Al Jazeera: Is justice important for closure?
Mahama: I don’t think anyone should dictate to the Gambian people, it’s for them to decide. There will be a report and the president and his cabinet will have to decide what they want to do. People outside the continent will say he needs to be sent to the International Criminal Court.
Africans feel unfairly targeted because these atrocities happen all over the world and no one is trying to arrest these leaders. If they can find closure in The Gambia that’s fine, if they can’t, it’s up to the Gambian people to decide what to do.
Al Jazeera: It took the involvement of the Economic Community of West African States (ECOWAS), which gave Jammeh a deadline to step down or risk being forcibly removed, before he stepped aside. Isn’t that a form of intervention?
Mahama: The community has to want it badly, but the struggle is for the country in particular. The outside communities can only help the process. I think what ECOWAS did is an example for the rest of Africa but it isn’t a one-size-fits-all solution.
The Gambia is a relatively small country. If Nigeria decided to behave badly I don’t know if ECOWAS could send forces in. Circumstances in The Gambia were amenable to the kind of solution that was done. It was a carrot and stick solution. We had two mediation missions into The Gambia and spoke to all the parties to achieve a resolution.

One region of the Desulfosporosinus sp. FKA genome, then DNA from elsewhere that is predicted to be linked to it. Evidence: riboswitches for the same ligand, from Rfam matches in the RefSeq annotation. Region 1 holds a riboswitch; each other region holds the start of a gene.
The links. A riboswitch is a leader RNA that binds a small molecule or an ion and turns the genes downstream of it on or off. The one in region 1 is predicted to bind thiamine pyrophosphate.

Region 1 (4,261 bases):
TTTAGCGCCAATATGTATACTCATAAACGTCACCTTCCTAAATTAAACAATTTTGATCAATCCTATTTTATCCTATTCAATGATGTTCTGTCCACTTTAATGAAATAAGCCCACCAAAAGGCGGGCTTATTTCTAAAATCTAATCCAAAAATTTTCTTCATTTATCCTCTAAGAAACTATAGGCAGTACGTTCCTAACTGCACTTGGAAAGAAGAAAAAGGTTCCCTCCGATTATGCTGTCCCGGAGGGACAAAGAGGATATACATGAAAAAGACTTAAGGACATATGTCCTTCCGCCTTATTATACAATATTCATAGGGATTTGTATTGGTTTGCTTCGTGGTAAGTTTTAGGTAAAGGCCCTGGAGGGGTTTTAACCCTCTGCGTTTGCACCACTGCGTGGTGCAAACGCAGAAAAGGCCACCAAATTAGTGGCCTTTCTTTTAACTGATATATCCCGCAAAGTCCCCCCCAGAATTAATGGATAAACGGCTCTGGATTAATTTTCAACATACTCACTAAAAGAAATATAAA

When South Africa is going through what it's going through, the crisis and near-recession, it affects the rest of the continent, especially the sub-region.
ECOWAS applied the stick and went in, not to use force or fire shots, but to show that ECOWAS was prepared to go to that extent. When that happened we sent in the final mission which was President Alpha Condé of Guinea and President Mohamed Ould Abdel Aziz of Mauritania.
We chose them because they were closer to President Jammeh and it would be easier to get them to negotiate for him to leave power. They did the final negotiations where it was decided for him to leave the country.
Al Jazeera: There are many shakeups taking place on the continent. For instance, President Jacob Zuma is facing pressure to step down. What do you make of the events taking place there?
Mahama: Countries like Ghana have a strong affinity for the African National Congress (ANC) as it was the main instrument in fighting against apartheid. We all celebrated South Africa’s liberation from apartheid. Nelson Mandela is an icon to us all.
We cannot afford to not be concerned with what is happening in South Africa. They recently even lost Johannesburg in the local elections. This is something that should not happen.
It is obvious that the ANC is losing ground and I wish they would get a grip and turn things around.
I don’t anticipate them losing power in the next elections [in 2019], but there’s a groundswell of dissatisfaction and I hope our comrades in the ANC do a proper reflection and correct things before they get worse.
Al Jazeera: Does this have an impact on the rest of Africa?
Mahama: It does. I have said that South Africa, Nigeria and Egypt are the biggest economies in Africa and they have a certain responsibility to drive investment and prosperity in the continent.
When South Africa is going through what it’s going through, the crisis and near-recession, it affects the rest of the continent, especially the sub-region.
These larger economies have a responsibility to drive prosperity. It happened in South-East Asia. Japan’s prosperity is what’s driven a lot of progress in South-East Asia. China, Korea and Vietnam are all invested in this.
The bigger economies have the responsibility in their geographical areas. I think in Africa these three countries need to get their act together to drive integration and investments. We all continue to watch what’s happening in these countries and hope that they turn things around.